December 30, 2012
Yesterday I read The Fault in Our Stars and laughed a lot and cried a lot. I figured out the climax before it happened. You would think that would’ve given me time to emotionally prepare but no. I probably cried for a solid 30-45 minutes as I whipped through the last chapters.
Mr. Green, you are a master.
First of all, my level of respect for him increased exponentially [as if that was really possible, I already loved him] because he wrote from the POV of a 17 year old girl, and he nailed it. I related very well to a fictional character created by a man.
Second, his ability to throw humor into dramatic/sad scenes is untraditional but refreshing. My dad watched me read for a few seconds, and after observing me laugh out loud and then drop my face to something serious, he said, “Gosh, that must be confusing for your face.”
Third, I completely fell in love with Augustus Waters. He was perfect. Kudos, John.
[Spoiler Alert] Fourth, in a typical “my boyfriend died” book, the narrative would end at the funeral or something like that. I was even highly anticipating that the narrative would end with the main character’s death. But after Augustus died, the book kept on going. I was starting to get really annoyed with John Green for making me cry for such a long time when I realized what he was doing: the book was not written with the sole intention of making me cry. He drug out the end because it had to end with a glimmer of hope. The book was not about death or the end of a life; it was about life being lived, the universe being observed and appreciated, and the celebration of these things. When I finished, I went upstairs and cried some more, not at the sadness but at the beauty of the sadness paired with the hope.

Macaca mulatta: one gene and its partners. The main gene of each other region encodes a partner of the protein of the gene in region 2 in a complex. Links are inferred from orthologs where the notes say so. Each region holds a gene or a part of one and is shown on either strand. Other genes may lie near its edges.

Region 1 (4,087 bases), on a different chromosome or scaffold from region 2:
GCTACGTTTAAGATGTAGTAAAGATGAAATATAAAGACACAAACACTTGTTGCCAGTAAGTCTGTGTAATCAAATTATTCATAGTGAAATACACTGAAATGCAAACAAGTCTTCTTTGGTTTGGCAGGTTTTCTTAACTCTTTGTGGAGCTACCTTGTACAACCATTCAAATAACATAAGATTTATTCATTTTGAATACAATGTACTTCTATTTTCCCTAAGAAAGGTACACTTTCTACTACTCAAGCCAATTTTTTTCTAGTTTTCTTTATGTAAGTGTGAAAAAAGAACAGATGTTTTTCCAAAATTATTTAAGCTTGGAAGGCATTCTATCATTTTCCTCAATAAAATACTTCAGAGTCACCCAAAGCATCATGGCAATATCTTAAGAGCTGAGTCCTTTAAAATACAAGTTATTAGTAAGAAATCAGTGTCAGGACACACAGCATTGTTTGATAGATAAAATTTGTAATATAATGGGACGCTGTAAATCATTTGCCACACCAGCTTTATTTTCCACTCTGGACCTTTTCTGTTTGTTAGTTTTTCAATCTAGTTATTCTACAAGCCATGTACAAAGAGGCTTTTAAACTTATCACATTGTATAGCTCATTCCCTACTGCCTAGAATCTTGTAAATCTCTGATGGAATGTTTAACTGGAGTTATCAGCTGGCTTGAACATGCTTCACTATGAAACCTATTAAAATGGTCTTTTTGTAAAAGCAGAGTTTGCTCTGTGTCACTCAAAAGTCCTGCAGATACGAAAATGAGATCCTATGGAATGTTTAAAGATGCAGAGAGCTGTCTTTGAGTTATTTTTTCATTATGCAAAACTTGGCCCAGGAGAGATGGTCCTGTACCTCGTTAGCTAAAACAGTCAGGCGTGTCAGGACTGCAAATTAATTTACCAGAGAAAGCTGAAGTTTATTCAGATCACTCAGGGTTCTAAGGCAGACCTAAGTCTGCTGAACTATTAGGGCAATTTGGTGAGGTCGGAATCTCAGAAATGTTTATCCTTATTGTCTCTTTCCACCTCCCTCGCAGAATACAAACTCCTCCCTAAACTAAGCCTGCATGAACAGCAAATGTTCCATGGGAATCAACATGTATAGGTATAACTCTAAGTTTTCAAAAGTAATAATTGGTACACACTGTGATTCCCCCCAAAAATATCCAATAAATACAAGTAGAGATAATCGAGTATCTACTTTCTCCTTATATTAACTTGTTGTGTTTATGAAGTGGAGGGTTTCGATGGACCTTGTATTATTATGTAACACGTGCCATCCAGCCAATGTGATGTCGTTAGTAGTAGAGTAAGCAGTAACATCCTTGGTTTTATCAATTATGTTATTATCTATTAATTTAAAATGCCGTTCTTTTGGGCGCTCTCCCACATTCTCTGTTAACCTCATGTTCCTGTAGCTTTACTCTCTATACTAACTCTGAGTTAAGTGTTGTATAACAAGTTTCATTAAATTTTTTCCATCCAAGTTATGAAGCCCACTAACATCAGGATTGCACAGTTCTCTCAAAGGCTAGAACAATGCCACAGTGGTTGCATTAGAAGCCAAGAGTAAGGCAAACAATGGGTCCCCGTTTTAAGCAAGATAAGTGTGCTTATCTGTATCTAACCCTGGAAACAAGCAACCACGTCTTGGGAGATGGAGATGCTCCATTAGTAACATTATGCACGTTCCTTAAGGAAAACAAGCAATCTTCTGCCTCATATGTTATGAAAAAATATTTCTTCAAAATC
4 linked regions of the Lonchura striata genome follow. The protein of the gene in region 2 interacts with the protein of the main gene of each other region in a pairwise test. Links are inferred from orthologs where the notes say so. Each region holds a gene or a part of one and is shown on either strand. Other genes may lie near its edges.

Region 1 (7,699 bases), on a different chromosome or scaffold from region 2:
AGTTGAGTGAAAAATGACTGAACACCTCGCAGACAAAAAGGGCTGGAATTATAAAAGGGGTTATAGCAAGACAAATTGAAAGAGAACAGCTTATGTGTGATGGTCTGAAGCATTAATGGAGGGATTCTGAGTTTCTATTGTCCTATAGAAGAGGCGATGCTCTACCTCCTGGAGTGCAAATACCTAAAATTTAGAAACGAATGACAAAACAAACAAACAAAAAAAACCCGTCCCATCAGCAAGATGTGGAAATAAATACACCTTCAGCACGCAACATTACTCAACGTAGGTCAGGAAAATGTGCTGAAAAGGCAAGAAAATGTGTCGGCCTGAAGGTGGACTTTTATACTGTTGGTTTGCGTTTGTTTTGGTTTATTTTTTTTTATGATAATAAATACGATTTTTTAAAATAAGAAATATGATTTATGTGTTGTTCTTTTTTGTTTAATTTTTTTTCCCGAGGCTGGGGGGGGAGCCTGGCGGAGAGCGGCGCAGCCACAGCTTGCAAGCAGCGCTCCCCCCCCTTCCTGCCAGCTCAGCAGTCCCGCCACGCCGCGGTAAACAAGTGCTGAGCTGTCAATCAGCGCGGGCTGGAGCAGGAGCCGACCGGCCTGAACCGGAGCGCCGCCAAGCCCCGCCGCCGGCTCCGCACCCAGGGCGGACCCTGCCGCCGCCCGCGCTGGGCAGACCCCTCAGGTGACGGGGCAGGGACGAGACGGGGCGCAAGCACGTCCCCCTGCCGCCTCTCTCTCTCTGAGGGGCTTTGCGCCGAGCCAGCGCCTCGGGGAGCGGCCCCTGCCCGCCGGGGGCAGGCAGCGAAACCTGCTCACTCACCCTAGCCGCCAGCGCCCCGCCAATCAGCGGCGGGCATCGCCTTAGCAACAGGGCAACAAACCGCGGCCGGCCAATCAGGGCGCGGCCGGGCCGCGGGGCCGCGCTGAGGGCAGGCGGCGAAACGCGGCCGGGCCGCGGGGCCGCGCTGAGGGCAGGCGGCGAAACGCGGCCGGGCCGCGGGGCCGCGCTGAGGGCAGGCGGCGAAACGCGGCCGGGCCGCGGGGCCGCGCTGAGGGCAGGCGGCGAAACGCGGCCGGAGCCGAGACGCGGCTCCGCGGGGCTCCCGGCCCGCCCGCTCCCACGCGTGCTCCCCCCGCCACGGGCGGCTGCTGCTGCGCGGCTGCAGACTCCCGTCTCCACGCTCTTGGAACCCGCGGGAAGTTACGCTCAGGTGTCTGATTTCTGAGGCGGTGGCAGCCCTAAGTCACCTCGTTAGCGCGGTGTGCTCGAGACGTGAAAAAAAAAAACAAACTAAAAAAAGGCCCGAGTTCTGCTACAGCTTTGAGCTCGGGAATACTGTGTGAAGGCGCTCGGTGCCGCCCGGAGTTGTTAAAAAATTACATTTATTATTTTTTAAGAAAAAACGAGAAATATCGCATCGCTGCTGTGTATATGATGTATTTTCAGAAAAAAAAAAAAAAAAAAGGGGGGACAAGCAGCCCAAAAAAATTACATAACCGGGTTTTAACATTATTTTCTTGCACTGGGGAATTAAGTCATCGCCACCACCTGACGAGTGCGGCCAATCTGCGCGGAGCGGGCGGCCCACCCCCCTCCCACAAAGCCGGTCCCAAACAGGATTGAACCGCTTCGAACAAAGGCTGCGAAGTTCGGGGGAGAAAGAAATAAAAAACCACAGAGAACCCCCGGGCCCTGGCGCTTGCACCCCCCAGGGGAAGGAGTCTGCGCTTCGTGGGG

Anyway, I’m not sure if that makes much sense, but The Fault in Our Stars instilled in me an awe of living. I opened up my blinds and cried looking at a tree. I took a shower to recover and experienced an increased awareness of my body as the water hit it. The book that I expected to make me laugh and cry made me look at my own existence and celebrate.
Thank God for John Green.
[I wrote another blog post inspired by TFIOS. Read it here.]